Your vehicle must comply with the road vehicles regulations if you use it on the road.
Radically altered vehicles are vehicles that have been altered from their original specification, but aren’t kit conversions.
How to register
You must follow all the instructions for registering a new vehicle.
You’ll need to include the following with your application:
- form V627/1 - ‘Built up vehicle inspection report’
- evidence of type approval, if necessary
- the vehicle registration certificate
- official receipts for any parts used
- photographs of the vehicle
Contact DVLA if you’re not sure about what you need to provide.
Send your application to:
K and R
Get a vehicle registration number
DVLA uses a points system to decide what registration number to give a radically altered vehicle.
Keep the original registration number
Your vehicle must have 8 or more points from the table below if you want to keep the original registration number. 5 of these points must come from having the original or new and unmodified chassis, monocoque bodyshell or frame.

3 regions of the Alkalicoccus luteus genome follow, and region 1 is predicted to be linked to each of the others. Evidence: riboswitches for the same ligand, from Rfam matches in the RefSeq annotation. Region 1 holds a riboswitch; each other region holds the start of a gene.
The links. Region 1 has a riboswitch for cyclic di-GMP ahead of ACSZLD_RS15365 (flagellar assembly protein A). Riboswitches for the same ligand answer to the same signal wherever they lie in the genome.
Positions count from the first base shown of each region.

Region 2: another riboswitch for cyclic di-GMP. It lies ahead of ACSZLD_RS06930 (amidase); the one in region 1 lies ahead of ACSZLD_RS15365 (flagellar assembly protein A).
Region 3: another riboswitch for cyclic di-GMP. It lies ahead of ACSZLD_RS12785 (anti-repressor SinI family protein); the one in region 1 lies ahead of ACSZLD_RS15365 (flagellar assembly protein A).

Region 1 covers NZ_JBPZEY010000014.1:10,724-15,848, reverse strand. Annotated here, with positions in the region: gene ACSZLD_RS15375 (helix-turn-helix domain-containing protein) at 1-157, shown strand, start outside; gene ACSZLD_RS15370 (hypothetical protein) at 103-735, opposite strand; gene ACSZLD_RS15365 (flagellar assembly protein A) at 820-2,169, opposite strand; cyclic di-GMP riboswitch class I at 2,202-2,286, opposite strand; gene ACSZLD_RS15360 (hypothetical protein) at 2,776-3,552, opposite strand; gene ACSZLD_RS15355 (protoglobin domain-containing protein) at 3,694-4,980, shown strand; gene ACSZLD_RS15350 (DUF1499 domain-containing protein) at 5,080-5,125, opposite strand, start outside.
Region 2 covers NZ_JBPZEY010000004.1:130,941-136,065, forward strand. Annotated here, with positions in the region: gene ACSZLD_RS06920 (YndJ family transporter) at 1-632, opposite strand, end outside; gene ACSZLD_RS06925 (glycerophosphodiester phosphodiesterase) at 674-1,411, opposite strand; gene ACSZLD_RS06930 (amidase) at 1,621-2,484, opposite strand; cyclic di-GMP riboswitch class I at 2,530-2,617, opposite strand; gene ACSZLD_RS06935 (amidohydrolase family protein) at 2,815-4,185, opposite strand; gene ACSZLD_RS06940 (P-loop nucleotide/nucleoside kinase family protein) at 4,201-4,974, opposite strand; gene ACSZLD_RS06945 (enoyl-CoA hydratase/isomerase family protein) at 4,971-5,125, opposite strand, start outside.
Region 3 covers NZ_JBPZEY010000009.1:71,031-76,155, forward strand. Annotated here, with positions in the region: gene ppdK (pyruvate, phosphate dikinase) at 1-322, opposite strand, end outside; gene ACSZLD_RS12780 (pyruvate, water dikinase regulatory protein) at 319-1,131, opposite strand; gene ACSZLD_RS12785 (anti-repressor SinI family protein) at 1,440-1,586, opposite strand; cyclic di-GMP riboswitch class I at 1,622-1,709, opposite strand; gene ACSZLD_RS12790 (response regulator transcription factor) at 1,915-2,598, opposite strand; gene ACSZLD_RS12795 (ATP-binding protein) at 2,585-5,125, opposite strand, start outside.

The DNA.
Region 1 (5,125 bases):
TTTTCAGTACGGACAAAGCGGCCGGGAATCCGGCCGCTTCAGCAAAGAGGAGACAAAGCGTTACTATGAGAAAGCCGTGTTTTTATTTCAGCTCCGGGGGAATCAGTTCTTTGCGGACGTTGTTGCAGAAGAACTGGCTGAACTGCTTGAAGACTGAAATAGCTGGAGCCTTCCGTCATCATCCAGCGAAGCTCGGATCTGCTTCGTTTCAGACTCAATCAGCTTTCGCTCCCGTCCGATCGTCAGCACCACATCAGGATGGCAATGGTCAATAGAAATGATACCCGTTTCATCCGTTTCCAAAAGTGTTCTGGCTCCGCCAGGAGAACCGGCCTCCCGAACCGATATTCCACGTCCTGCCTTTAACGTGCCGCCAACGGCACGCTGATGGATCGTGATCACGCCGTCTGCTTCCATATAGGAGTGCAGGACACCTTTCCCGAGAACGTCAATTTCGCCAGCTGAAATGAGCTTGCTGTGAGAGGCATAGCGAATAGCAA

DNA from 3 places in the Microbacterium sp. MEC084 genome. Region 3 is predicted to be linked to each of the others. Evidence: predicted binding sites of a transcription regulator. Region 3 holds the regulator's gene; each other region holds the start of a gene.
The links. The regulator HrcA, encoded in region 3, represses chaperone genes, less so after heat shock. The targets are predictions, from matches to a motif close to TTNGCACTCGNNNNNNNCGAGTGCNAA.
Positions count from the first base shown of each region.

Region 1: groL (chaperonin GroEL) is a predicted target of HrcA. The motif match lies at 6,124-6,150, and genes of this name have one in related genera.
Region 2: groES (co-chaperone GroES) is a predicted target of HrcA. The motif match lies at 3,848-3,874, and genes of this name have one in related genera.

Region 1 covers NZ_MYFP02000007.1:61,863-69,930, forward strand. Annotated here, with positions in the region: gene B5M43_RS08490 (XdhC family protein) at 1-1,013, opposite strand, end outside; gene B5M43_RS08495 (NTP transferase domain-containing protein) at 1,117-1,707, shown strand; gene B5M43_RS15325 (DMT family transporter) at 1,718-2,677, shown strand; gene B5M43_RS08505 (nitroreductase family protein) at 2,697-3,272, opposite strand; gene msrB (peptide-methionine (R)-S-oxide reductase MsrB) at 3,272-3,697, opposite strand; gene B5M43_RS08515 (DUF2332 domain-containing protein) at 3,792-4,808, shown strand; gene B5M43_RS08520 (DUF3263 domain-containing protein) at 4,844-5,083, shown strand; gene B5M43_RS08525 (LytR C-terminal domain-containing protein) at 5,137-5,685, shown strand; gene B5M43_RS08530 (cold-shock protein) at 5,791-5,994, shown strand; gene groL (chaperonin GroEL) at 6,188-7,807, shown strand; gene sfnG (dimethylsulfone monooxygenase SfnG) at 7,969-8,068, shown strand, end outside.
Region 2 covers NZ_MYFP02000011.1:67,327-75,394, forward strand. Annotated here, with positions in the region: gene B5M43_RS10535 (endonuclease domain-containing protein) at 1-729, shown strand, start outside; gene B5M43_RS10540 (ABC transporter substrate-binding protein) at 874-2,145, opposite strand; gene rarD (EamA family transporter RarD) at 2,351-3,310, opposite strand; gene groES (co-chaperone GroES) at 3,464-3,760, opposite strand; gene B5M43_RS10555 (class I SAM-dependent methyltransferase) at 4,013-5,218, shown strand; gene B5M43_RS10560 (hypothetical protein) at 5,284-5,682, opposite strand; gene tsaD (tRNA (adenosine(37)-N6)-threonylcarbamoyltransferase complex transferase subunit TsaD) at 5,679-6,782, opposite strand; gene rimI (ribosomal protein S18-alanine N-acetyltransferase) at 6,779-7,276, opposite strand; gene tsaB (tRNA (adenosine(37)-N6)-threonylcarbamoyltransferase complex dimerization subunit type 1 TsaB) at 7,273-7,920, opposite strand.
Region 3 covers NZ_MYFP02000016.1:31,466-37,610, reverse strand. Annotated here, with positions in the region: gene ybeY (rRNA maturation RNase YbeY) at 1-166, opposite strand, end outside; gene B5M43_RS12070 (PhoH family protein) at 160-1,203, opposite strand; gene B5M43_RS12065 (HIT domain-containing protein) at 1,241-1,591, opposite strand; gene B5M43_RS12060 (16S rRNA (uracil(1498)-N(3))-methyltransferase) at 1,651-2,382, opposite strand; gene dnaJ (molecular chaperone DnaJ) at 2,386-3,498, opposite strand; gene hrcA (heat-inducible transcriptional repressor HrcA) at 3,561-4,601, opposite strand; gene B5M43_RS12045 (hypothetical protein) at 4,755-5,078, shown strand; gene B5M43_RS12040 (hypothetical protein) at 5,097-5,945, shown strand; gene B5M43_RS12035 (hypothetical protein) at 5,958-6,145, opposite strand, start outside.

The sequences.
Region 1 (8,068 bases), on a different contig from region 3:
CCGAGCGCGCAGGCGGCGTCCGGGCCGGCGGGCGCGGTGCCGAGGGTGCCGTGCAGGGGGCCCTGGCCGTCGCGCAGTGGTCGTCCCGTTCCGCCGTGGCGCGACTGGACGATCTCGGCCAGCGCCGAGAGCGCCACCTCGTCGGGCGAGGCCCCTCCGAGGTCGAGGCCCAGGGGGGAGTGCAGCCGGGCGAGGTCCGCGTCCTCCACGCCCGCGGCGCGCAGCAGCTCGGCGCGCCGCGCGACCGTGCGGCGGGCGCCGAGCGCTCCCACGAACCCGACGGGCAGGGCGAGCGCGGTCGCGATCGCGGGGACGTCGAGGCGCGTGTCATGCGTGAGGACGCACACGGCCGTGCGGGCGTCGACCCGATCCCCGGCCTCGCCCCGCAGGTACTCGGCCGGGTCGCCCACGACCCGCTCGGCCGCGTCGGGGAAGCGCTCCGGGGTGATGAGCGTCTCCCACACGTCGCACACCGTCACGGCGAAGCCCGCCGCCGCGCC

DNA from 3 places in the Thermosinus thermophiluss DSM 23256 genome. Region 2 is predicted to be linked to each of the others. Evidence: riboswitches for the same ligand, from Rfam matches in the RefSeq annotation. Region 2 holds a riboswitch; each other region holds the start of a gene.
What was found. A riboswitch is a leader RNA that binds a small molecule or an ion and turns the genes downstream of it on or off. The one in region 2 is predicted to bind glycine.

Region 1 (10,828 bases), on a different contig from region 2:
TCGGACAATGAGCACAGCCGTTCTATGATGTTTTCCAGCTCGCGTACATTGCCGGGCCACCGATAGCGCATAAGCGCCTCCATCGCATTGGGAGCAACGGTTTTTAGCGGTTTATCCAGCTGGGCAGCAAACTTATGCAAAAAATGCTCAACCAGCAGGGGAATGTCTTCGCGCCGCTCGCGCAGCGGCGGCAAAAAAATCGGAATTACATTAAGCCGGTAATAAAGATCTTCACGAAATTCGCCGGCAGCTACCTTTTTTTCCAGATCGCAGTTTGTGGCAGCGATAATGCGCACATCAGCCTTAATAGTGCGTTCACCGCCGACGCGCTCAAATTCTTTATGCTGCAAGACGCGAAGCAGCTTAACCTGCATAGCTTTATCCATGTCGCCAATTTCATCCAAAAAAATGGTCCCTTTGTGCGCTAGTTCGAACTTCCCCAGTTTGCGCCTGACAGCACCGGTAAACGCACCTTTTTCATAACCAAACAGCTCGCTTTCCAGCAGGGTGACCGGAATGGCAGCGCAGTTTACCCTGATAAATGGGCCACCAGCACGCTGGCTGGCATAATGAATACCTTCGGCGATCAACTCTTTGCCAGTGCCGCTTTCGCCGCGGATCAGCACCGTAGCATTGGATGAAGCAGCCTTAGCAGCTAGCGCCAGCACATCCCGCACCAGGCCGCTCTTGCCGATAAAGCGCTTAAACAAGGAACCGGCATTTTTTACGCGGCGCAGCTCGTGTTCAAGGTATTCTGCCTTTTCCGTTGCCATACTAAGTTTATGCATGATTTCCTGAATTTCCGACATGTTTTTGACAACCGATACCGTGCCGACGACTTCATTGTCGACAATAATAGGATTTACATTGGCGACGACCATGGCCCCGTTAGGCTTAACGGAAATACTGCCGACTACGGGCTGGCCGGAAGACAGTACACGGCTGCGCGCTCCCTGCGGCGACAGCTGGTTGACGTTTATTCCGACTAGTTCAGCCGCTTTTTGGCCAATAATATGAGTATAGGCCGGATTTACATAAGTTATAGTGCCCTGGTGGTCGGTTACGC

|Chassis, monocoque bodyshell (body and chassis as one unit) or frame - original or new and unmodified (direct from manufacturer)||5|
|Suspension (front and back) - original||2|
|Axles (both) - original||2|
|Transmission - original||2|
|Steering assembly - original||2|
|Engine - original||1|
Get a ‘Q’ registration number
You won’t be able to keep your vehicle’s original registration number if one of the following applies:
- it has fewer than 8 points
- it has a second-hand or altered chassis, monocoque bodyshell or frame
- there’s evidence that 2 vehicles have been welded together to form one (ie ‘cut and shut’)
Your vehicle must pass the relevant type approval test to get a ‘Q’ prefix registration number.
Vehicles with a Certificate of Destruction (CoD) must never reappear as complete vehicles or be presented for registration, though some components may be recycled. You can’t keep the original registration or vehicle identification number.